For an engine which was first run in 1950, more than sixty years ago, which saw an increase of the original thrust by some mere 400 % and is still in production (for naval engines) .......... have found the most influential engine jet design of all times.

Yes, well this did cross my mind when the thread was first posted. There was the first rush of designs with Whittle usually getting the nod ahead of Ohain but really Griffith was ahead of both except he did not happen to believe (at that stage) in reaction propulsion. Then there was the post war flush of designs and improvements but two spools was the key to turbofans/bypass engines.

Once the turbofans arrived, aside from 3 spool v 2 spool and size the changes have generally been smaller even if taken over 50 years the collective changes from first to the latest are astonishing, but they have been gradual.

On what it actually did, the Olympus was pretty amazing, but a lot of what it did was after its parent was taken over by the all consuming (as far as UK engine manufacturers were concerned) RR. And while I don't know the details, one can assume poor old Bristol located out in the wild west of, well Bristol, would have had pretty much the raw end of most of the prawns going around. Or in other words RR was going to favour its own children ahead of the step child, however formidable the interloper happened to be.

Back to Griff, from Wiki
In 1926 he published a seminal paper, An Aerodynamic Theory of Turbine Design. He demonstrated that the woeful performance of existing turbines was due to a flaw in their design which meant the blades were "flying stalled", and proposed a modern airfoil shape for the blades that would dramatically improve their performance. The paper went on to describe an engine using an axial compressor and two-stage turbine, the first stage driving the compressor, the second a power-take-off shaft that would be used to power a propeller. This early design was a forerunner of the turboprop engine. As a result of the paper, the Aeronautical Research Committee supported a small-scale experiment with a single-stage axial compressor and single-stage axial turbine. Work was completed in 1928 with a working testbed design, and from this a series of designs was built to test various concepts.
AND
After a short period Whittle's work at Power Jets started to make major progress and Griffith was forced to re-evaluate his stance on using the jet directly for propulsion. A quick redesign in early 1940 resulted in the Metrovick F.2, which ran for the first time later that year. The F.2 was ready for flight tests in 1943 with a thrust of 2,150 lbf, and flew as replacement engines on a Gloster Meteor, the F.2/40 in November. The smaller engine resulted in a design that looked considerably more like the Me 262, and had improved performance. Nevertheless the engine was considered too complex, and not put into production.

Griffith's original rejection of Whittle's concepts has long been commented on. It certainly set back development of the jet engine in England. His motivations have long been the topic of curiosity, with many people suggesting that his endless quest for perfectionism was the main reason he didn't like Whittle's "ugly" little engine, or perhaps the belief that "his" design was innately superior.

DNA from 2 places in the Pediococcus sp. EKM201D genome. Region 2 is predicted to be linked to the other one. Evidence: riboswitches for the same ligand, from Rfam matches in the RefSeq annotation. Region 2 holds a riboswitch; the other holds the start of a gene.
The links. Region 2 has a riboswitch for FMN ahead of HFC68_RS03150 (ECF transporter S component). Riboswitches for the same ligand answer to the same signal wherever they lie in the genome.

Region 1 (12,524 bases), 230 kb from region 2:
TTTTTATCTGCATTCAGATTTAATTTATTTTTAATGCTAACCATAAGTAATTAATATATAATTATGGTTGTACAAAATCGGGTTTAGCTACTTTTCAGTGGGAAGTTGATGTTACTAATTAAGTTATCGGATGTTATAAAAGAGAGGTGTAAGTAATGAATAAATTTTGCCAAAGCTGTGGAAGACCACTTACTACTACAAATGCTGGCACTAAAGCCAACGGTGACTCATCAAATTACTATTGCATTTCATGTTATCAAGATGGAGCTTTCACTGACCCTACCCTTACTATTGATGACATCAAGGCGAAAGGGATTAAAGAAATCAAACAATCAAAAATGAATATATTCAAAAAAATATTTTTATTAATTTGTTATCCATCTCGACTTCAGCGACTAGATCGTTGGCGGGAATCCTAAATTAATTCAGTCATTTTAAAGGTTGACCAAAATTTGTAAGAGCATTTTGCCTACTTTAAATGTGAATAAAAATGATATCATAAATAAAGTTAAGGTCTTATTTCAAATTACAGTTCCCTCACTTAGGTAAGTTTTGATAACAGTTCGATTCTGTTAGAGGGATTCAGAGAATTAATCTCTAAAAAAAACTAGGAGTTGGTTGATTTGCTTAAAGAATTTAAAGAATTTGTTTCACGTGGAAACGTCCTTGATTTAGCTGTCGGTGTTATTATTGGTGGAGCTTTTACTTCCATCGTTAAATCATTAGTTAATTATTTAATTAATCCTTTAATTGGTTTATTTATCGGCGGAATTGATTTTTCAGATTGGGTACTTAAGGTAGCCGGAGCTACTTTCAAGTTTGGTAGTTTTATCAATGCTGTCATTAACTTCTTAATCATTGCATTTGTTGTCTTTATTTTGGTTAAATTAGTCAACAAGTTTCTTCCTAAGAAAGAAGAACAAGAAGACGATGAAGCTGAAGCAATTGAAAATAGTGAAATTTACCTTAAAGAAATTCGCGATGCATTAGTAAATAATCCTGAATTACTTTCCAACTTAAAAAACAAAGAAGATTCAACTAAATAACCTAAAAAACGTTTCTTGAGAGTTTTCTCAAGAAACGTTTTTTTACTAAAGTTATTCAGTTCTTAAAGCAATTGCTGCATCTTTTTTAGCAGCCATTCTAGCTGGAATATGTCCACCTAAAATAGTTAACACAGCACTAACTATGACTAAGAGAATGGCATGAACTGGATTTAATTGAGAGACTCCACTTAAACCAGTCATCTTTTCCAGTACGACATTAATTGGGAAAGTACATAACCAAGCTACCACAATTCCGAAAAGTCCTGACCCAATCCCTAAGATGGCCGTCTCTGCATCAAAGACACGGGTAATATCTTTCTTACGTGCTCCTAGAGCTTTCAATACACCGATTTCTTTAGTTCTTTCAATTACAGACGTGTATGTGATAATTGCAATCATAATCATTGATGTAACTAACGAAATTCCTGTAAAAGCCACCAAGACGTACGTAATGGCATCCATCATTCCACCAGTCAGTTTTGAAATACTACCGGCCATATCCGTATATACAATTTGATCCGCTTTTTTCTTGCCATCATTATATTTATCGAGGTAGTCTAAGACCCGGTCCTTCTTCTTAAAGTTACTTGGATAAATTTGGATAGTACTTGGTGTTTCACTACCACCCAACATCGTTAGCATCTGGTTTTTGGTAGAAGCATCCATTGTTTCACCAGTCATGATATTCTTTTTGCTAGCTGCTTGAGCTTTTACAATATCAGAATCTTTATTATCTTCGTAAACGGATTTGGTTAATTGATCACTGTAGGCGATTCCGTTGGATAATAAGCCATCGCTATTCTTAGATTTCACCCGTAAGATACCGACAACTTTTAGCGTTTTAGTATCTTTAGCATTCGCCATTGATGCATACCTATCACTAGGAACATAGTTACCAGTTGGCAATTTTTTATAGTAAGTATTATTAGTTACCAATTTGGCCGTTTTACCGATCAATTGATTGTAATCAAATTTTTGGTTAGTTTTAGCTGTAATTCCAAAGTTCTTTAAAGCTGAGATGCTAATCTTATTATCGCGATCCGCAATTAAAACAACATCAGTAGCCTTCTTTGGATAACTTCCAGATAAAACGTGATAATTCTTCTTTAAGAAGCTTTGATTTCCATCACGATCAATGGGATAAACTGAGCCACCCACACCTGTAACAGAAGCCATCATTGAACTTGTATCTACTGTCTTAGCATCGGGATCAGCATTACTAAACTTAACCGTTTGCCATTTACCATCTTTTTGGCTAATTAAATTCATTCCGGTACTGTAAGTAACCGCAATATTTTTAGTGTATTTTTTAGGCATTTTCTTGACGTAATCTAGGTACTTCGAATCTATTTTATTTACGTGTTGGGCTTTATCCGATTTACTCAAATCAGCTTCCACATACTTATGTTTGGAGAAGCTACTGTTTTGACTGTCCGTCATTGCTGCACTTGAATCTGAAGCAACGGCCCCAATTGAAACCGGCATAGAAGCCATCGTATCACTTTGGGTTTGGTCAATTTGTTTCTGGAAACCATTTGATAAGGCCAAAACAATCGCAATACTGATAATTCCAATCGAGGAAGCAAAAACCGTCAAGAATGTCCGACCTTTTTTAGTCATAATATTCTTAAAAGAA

NOT TO MENTION
Griffith joined Rolls-Royce in 1939, working there until 1960. He designed the AJ.65 axial turbojet which led to the development of the Avon engine, the company's first production axial turbojet. He then turned to the turbofan (known as "bypass" in England) design and was instrumental in introducing the Rolls-Royce Conway.
He missed out on two spool but did go to the bypass engine. So maybe Griffith should rate ahead of both Whittle and Ohain in terms of concepts, both in the sense of time - he does a good imitation of being first - and engineering design.


User currently offlinetdscanuck From Canada, joined Jan 2006, 12709 posts, RR: 80
Reply 24, posted (3 years 3 months 1 week 2 days 11 hours ago) and read 4166 times:

Quoting Pihero (Reply 22):
I've always laughed at the much vaunted "supercruise" qualities of the F-22 and the F-35 . The Olympus did it forty years ago.

Supercruise is an airframe property, not an engine property. To achieve supercruise you just need enough unagumented thrust and a supersonic exit jet. The latter is trivial and had been around long before the Olympus. Having enough unaugmented thrust is easy if you don't limit the number of engines (e.g. the Valkyrie bomber). Any engine can operate an aircraft at supercruise with the right nozzle and enough of the engines.

Supercruise on a fighter is a *huge* deal due to the impact on combat range (the same reason it's a big deal on Concorde). The trick with fighters is that you have far less room to stuff the necessary unaugmented thrust into the airframe, a problem Concorde didn't have.

Tom.


25 jetlife2 : Well I have to disclose I started my career in RR Bristol in 1978 and worked on both Pegasus and Olympus, both fine machines. Although junior at the
26 Acheron : Still shouldn't be a huge deal, considering it was a fighter jet the first one to do it. An EE Lightning to be precise. The F-35 can't supercruise.
27 Pihero : Thanks.I thought it did with all the hypre around it . Remember that, but it was then just called supersonic flight on dry thrust ? I thought most tu
28 jetlagged : You need a supersonic nozzle to achieve supersonic exhaust velocity, i.e. a convergent-divergent nozzle. Most turbojets did not have those as they we
29 Pihero : Thanks, Jetlagged I have to confess that I stopped for a few seconds on this *con-di nozzle* as I couldn't understand what Mrs Rice was doing there. C
30 Baroque : Thanks, I hoped I would provoke more knowledgeable comment than mine. Good to hear that. It means that RR had changed a bit from the modus operandi t